AgricultureOral Question Period

2:45 p.m.

Reform

Howard Hilstrom Reform Selkirk—Interlake, MB

Mr. Speaker, I think the agriculture minister already knows how serious the flood is. The agriculture minister has been saying that farmers gave nothing back to the country in the good years, implying that they should receive no help today. However, farmers have shared their hard-earned profits through excessive Liberal taxes.

When the minister goes out there, is he going to also meet with the agriculture ministers of Manitoba and Saskatchewan so that this disaster can be declared immediately and help be forthcoming immediately?

AgricultureOral Question Period

2:45 p.m.

Egmont P.E.I.

Liberal

Joe McGuire LiberalParliamentary Secretary to Minister of Agriculture and Agri-Food

Mr. Speaker, the minister of agriculture has stated that in good years farmers should be contributing to the NISA program which are 50-cent dollars and that in bad years they should be withdrawing those NISA dollars because they are bad years. That is the purpose of the program.

When the minister goes out to see the extent of the devastation on those two provinces, he will then take further action after consultations with the producers on the ground.

AgricultureOral Question Period

2:45 p.m.

NDP

Dick Proctor NDP Palliser, SK

Mr. Speaker, last week the minister responsible for western diversification indicated that a new aid program could be in the works for waterlogged Manitoba and Saskatchewan farmers. Yesterday however the federal minister of agriculture talked only about the possibility of building a little flexibility into either of the two existing programs.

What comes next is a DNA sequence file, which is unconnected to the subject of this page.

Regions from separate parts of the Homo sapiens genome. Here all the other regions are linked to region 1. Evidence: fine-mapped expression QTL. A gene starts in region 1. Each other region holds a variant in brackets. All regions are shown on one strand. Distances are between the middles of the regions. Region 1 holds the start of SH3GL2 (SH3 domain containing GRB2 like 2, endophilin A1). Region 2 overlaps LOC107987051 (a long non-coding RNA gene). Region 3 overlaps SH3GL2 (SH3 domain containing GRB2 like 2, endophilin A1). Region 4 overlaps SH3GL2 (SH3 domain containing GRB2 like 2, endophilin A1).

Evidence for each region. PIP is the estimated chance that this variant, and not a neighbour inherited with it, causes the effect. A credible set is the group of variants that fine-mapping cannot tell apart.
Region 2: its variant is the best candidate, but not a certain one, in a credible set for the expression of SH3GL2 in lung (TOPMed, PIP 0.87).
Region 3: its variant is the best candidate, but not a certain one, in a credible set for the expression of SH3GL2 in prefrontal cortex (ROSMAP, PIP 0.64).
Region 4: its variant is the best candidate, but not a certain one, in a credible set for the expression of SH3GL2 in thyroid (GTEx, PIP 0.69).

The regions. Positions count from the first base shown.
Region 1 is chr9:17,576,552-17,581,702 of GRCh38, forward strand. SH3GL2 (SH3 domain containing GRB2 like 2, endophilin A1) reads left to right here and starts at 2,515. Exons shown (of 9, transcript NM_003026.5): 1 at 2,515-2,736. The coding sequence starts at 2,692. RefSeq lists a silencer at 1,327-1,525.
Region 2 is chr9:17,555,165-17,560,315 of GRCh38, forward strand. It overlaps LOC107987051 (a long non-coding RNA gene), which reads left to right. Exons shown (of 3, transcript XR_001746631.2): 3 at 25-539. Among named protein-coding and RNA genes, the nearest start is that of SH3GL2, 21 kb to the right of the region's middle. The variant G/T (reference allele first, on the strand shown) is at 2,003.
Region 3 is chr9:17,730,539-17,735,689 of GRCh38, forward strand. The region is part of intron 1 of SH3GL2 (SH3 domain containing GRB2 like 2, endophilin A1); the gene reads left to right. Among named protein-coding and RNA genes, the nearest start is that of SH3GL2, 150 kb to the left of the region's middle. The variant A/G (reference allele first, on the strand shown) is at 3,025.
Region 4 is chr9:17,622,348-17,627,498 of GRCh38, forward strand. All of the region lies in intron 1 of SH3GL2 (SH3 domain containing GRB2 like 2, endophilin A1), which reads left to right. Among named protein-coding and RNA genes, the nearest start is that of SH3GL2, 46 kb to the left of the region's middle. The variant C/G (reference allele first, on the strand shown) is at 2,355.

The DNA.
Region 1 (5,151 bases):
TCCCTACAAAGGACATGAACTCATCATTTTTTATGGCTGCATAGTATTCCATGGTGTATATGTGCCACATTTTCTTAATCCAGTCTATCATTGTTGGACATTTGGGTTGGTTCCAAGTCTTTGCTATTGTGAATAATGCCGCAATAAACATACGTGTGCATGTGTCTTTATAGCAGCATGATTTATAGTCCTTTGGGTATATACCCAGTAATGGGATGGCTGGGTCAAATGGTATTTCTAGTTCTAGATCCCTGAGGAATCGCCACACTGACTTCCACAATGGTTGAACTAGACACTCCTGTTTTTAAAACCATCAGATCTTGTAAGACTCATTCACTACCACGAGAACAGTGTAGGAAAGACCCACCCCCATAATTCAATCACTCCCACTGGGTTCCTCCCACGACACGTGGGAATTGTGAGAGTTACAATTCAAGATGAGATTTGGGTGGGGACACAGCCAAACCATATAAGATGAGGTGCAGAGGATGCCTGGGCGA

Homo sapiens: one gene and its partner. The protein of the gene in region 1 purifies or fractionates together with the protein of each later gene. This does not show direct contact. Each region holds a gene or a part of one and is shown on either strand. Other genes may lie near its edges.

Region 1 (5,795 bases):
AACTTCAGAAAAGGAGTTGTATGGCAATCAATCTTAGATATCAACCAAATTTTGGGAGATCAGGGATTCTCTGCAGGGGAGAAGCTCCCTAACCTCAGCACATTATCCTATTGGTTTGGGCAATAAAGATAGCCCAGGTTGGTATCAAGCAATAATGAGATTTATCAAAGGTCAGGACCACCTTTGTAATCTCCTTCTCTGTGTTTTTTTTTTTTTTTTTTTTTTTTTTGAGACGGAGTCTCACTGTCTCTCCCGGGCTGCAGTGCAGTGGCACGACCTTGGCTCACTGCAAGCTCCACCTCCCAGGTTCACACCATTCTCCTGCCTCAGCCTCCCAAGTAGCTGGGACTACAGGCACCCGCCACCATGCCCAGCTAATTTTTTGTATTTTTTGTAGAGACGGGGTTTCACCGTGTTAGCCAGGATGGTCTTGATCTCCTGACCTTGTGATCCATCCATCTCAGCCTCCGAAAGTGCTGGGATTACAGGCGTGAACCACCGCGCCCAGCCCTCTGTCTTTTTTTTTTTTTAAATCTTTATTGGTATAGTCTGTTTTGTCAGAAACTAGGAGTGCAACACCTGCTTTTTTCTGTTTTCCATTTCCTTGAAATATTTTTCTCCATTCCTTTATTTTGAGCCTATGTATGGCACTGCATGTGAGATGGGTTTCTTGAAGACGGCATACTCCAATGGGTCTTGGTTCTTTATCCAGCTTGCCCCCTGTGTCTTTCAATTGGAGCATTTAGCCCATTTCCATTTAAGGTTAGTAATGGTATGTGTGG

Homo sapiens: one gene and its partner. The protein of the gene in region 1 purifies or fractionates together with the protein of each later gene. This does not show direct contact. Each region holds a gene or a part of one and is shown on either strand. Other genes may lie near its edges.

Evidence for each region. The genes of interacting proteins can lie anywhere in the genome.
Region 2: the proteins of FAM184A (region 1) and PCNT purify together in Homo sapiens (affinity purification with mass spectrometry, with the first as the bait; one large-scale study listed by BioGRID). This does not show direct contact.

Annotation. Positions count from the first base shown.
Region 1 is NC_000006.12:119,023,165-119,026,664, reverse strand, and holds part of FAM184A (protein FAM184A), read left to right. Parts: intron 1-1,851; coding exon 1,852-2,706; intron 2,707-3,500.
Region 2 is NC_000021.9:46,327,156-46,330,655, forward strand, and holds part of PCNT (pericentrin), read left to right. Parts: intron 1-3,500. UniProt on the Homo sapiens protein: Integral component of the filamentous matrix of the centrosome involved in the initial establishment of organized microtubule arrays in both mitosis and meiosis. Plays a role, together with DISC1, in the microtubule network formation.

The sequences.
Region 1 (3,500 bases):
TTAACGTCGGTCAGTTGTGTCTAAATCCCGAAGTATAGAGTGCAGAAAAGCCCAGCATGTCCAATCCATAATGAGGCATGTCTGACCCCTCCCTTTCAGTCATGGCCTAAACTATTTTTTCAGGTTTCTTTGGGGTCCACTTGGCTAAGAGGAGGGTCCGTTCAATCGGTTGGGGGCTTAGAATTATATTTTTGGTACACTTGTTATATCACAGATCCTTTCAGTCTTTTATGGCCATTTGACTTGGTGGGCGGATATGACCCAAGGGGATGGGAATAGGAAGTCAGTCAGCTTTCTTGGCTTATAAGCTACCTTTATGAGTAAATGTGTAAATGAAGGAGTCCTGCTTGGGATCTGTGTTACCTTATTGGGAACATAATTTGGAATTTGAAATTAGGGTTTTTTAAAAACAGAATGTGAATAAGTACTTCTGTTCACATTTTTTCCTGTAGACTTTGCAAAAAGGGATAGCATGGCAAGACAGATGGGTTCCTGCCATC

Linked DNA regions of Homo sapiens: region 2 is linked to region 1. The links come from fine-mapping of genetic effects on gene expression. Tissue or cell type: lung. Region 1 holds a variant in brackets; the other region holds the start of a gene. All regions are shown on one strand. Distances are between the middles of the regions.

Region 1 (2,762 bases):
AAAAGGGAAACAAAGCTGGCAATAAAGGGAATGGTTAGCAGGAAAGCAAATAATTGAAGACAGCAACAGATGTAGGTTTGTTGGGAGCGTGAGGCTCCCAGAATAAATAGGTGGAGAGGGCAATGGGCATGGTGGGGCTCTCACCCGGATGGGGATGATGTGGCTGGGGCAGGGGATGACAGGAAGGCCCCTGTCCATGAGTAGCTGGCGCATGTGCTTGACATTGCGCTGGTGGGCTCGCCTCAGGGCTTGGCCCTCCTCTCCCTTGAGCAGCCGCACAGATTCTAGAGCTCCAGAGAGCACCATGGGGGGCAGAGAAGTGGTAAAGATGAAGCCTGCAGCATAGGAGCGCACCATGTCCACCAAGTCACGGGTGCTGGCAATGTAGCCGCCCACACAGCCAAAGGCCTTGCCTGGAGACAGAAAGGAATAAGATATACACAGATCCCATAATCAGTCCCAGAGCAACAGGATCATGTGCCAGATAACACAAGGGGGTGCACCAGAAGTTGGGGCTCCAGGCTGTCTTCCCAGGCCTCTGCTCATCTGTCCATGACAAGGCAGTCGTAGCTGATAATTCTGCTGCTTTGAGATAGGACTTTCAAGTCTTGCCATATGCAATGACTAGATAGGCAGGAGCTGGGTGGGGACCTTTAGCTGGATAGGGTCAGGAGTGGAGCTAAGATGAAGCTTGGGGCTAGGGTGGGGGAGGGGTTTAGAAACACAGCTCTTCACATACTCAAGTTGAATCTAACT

My question is for the Prime Minister. What does the government intend to deliver, a new aid program, top-ups to the existing programs or more likely nothing at all?

AgricultureOral Question Period

2:45 p.m.

Saint Boniface Manitoba

Liberal

Ronald J. Duhamel LiberalSecretary of State (Science

Mr. Speaker, it was I who made the statement which was that the minister of agriculture was showing some leadership on this file, that he would be going to Manitoba, that he would be assessing the situation and subsequent to that would be reporting back to cabinet as to what if anything could be done in order to help the farmers affected. That is what was said.

AgricultureOral Question Period

2:45 p.m.

NDP

Dick Proctor NDP Palliser, SK

Mr. Speaker, it is interesting. There is one minister over there responsible for western diversification and the rest of them are responsible for promoting western alienation.

We agree with the minister of agriculture when he says that farming is a risky business. Therefore farmers need some safeguards and protection.

Why will the government not acknowledge that there is a full-fledged crisis in southeastern Saskatchewan and southwestern Manitoba and put out a disaster assistance payment on an unseeded acreage basis and do it tomorrow?

AgricultureOral Question Period

2:50 p.m.

Saint Boniface Manitoba

Liberal

Ronald J. Duhamel LiberalSecretary of State (Science